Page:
Animal diet and body size have a U-shaped relationship

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It’s been several decades since scientists noticed the U-shaped relationship between diet and body size seen in modern land mammals: if you align mammals on a plant-protein gradient, you’ll find that herbivores and carnivores (far left and right, respectively) tend to be much larger than omnivores and insectivores.

Now we know that this relationship is more widespread than previously thought. According to a new studyrather, it is nearly universal among 24,000 species of vertebrates, including mammals, birds, reptiles, and saltwater fish.

The pattern also holds consistently across global ecosystems, from rainforests to deserts, and even dates back at least 66 million years.

But the researchers suggest that human-related extinctions of larger herbivores and carnivores are disrupting this U-curve – which appears to be a fundamental feature of past and present ecosystems – with potentially unpredictable consequences for the future.

What causes this relationship between diet and body size?

This is due to the intertwined influences of diet and body size.

A species’ diet determines the amount of energy it consumes, which in turn helps stimulate growth and dictates its size. But this size can also limit the quality and quantity of food available to the species, although it simultaneously sets thresholds for what is needed to survive.

“You can be as tall as your food will let you,” says Will Gearty, postdoctoral researcher at the University of Nebraska-Lincoln (UNL) in the United States and co-author of the study published in Nature ecology and evolution. “At the same time, you’re often as big as you need to catch and process your food.

“So there’s an evolutionary interaction there.”

The international, interdisciplinary team of scientists compiled data on the diet and body size of an impressive number of surviving modern species: 5,033 mammals, 8,991 birds, 7,356 reptiles and 2,795 fish.

For the first time, they found that the U-shaped pattern between diet and body size held for almost all species, but was absent in marine mammals and seabirds, likely due to the unique requirements of life in water.

A figure illustrating the U-shaped relationship between diet and body size (or mass, in kilograms) in land mammals. The gray parts of the bars represent species currently threatened with extinction, the white parts representing species that have already disappeared. Credit: Nature Ecology and Evolution / Springer Nature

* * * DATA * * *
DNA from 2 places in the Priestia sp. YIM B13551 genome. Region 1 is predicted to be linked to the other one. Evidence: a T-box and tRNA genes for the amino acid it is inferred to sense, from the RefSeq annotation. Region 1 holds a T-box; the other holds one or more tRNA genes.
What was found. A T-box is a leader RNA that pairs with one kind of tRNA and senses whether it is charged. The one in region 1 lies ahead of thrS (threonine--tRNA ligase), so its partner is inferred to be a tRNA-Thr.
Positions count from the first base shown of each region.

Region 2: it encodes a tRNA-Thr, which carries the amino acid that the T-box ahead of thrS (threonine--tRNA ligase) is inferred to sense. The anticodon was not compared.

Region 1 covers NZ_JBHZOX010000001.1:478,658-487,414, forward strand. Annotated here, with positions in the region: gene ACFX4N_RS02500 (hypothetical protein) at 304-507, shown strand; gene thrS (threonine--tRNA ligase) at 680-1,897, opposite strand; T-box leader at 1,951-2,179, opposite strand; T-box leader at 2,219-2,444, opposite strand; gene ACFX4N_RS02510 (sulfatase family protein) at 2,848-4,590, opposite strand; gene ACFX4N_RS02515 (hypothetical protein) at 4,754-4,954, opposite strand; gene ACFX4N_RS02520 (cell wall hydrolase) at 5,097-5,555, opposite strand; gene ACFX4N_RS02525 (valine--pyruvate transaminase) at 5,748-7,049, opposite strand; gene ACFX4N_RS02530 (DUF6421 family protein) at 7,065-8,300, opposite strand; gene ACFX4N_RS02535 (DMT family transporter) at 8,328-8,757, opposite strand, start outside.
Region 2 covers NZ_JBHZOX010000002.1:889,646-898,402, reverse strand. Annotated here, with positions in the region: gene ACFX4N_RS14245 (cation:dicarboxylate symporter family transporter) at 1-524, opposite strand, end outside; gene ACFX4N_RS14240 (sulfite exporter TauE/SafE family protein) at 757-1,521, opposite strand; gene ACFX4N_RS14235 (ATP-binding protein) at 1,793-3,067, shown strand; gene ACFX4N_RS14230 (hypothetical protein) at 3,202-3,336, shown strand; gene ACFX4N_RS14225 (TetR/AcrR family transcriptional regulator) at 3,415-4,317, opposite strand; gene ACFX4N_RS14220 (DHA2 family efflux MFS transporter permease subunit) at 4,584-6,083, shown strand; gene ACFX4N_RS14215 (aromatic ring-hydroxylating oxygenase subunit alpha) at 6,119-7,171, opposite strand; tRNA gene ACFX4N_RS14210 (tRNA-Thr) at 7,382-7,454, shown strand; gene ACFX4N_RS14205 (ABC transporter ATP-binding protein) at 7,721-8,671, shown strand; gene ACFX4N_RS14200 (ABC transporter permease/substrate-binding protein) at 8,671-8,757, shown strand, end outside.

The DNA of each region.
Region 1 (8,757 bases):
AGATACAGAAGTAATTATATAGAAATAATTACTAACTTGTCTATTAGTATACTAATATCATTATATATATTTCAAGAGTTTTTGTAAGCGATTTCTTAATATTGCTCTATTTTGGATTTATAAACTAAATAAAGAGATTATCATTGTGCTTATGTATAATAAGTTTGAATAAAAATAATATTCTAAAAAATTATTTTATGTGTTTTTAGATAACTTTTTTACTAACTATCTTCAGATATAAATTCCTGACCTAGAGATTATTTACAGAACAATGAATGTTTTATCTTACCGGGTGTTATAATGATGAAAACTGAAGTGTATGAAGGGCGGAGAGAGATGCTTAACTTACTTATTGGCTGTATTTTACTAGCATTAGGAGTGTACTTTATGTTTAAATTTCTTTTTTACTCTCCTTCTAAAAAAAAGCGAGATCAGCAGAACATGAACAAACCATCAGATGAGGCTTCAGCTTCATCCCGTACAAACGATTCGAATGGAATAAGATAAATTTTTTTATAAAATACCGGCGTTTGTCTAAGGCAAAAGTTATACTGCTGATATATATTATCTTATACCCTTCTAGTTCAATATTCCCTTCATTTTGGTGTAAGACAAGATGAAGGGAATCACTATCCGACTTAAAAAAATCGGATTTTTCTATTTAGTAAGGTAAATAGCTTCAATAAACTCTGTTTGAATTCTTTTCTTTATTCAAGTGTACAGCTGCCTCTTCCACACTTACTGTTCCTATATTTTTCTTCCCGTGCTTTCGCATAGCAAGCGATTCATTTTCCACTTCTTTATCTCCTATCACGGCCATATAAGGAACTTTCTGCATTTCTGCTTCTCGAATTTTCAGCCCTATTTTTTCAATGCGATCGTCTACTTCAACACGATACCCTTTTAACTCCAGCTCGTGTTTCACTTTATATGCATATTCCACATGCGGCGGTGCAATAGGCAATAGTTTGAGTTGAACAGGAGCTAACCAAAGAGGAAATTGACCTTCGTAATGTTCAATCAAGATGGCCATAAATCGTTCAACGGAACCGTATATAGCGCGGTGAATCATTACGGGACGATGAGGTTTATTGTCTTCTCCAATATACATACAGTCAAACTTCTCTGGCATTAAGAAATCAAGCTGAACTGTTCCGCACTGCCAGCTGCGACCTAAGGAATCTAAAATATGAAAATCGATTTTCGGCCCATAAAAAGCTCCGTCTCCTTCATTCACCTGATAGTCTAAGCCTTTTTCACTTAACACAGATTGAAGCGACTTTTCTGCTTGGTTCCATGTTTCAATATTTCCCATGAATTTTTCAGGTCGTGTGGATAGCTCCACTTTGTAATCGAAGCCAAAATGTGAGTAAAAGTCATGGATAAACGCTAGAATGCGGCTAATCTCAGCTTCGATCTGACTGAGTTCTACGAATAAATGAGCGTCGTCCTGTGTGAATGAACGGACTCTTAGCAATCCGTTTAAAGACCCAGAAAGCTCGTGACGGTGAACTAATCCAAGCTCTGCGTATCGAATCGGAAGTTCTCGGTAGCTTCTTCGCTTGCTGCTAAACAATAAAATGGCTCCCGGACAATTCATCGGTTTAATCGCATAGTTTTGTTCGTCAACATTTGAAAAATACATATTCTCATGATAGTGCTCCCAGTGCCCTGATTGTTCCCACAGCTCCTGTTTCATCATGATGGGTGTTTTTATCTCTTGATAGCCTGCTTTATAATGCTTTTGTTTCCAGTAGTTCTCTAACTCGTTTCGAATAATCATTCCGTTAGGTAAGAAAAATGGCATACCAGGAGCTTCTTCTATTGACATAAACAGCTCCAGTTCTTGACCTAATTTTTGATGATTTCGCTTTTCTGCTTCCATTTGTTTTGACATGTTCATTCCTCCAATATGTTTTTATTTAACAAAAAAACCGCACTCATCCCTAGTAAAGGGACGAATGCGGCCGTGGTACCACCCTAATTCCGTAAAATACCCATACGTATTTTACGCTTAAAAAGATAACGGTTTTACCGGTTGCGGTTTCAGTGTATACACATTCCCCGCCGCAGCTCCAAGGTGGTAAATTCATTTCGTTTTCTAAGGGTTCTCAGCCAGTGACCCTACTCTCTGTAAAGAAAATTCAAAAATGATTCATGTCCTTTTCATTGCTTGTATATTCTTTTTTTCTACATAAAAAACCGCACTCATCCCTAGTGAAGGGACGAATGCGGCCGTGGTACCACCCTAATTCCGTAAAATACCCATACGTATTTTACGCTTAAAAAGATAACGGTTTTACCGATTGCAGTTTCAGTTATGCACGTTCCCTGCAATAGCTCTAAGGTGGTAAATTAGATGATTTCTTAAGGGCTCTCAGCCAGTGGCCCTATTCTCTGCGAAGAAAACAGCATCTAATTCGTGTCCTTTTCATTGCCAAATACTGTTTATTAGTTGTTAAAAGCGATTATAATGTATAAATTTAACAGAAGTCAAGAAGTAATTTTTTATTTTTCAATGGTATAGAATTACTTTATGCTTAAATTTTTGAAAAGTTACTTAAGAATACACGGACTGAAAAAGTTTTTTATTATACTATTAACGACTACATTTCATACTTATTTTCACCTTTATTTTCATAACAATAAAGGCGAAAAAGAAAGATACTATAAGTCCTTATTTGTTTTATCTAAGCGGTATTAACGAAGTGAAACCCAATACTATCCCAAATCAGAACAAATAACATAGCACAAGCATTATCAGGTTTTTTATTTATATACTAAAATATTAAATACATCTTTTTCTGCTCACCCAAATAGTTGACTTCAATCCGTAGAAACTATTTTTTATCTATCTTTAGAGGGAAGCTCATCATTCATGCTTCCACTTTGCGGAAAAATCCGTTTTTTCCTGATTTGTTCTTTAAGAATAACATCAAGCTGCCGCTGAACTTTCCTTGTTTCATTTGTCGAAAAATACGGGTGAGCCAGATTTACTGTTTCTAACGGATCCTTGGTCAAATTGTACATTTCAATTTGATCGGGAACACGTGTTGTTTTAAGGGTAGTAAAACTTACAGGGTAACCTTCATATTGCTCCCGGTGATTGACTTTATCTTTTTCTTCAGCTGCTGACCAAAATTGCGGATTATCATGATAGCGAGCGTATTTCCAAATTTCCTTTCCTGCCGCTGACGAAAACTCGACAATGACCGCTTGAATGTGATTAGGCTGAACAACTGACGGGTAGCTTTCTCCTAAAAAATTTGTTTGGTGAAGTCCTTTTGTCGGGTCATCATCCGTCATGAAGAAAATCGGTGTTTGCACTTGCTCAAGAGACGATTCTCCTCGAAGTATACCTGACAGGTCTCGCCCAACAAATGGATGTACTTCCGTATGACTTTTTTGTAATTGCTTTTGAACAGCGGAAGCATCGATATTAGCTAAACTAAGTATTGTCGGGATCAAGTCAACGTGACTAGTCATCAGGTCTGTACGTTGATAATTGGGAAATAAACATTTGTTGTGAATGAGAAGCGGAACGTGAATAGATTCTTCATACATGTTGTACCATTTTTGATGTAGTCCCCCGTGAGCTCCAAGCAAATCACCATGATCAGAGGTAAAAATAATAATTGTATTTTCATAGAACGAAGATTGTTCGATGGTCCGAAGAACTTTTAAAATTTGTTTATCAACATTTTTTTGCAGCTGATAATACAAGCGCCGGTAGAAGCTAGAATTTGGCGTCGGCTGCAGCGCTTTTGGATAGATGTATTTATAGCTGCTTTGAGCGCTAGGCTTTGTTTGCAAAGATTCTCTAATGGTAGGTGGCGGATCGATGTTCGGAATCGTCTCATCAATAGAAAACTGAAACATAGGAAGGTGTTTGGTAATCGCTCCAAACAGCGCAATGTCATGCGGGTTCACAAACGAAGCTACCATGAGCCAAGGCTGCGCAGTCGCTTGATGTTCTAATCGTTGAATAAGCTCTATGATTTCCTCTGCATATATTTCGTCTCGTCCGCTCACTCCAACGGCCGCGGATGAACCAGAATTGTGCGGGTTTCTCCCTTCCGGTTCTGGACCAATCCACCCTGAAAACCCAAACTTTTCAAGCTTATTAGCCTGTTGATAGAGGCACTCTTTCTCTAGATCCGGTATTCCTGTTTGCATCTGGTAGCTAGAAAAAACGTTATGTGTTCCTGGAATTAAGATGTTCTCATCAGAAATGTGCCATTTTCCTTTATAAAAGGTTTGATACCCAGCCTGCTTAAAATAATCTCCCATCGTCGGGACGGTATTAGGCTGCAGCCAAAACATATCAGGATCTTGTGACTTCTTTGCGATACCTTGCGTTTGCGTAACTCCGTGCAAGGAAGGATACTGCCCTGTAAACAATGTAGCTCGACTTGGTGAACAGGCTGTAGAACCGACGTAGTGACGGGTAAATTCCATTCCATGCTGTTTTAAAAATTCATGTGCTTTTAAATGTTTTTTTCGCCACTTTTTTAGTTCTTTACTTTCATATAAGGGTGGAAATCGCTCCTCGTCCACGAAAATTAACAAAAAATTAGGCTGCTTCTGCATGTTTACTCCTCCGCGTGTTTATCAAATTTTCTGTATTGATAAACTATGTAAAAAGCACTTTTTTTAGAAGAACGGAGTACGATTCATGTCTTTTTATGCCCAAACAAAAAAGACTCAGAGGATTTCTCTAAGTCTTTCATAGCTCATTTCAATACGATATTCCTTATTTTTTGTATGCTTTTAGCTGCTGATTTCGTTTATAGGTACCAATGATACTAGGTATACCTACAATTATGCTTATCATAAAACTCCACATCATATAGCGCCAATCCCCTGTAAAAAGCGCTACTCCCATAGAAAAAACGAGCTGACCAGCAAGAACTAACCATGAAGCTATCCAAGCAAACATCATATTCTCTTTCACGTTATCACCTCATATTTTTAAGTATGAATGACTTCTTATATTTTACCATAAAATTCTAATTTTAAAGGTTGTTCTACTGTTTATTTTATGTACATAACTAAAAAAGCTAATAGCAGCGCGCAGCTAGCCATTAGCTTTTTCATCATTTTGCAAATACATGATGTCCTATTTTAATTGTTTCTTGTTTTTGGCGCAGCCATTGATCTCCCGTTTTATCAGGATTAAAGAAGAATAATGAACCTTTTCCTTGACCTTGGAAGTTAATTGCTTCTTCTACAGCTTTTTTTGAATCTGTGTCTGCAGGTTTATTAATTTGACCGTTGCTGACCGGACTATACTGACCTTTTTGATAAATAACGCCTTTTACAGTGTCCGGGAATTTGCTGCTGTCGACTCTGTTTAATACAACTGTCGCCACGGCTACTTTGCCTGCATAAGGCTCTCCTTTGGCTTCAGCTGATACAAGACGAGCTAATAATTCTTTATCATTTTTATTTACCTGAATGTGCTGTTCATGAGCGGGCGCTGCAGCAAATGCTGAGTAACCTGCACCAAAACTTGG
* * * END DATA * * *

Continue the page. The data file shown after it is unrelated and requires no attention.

“Showing that it exists in all these different groups suggests that it’s something fundamental about how vertebrates acquire energy, how they interact with each other, and how they coexist,” says the co-author. Kate Lyons, assistant professor of biological sciences at UNL. .

The shape of things to come

The researchers were also interested in how long this U-shaped relationship between diet and body size lasts, so they analyzed the fossil record of 5,427 species of mammals – some of which date back to the early Cretaceous ago. 145 to 100 million years old – and found that the pattern dates back at least 66 million years.

But the U-curve has begun to flatten noticeably, as the average size of herbivorous mammals has shrunk about 100 times, and carnivores 10 times, since the emergence of Neanderthals and Homo sapiens over the past hundreds of thousands of years.

This is due to the extinction of several species, including the disappearance of mammoths, ground sloths, short-faced bears and saber-toothed cats.

Looking to the future, the research team predicts there is a greater than 50% chance that several large and medium-sized mammals – including the tiger and the Javan rhino, both of which include humans as their only predators – disappear over the next 200 years.

This does not bode well, as these predicted extinctions would only exacerbate the disruption of the U-Curve and have unpredictable consequences for wildlife and humans.

“It’s certainly possible that by removing some of these animals from the top (of the U-curve) and reducing some of these ranges of body sizes, we’re changing the way the energy is distributed,” Gearty said. said. “It could possibly have fundamental implications for the environment and the ecosystem as a whole.”



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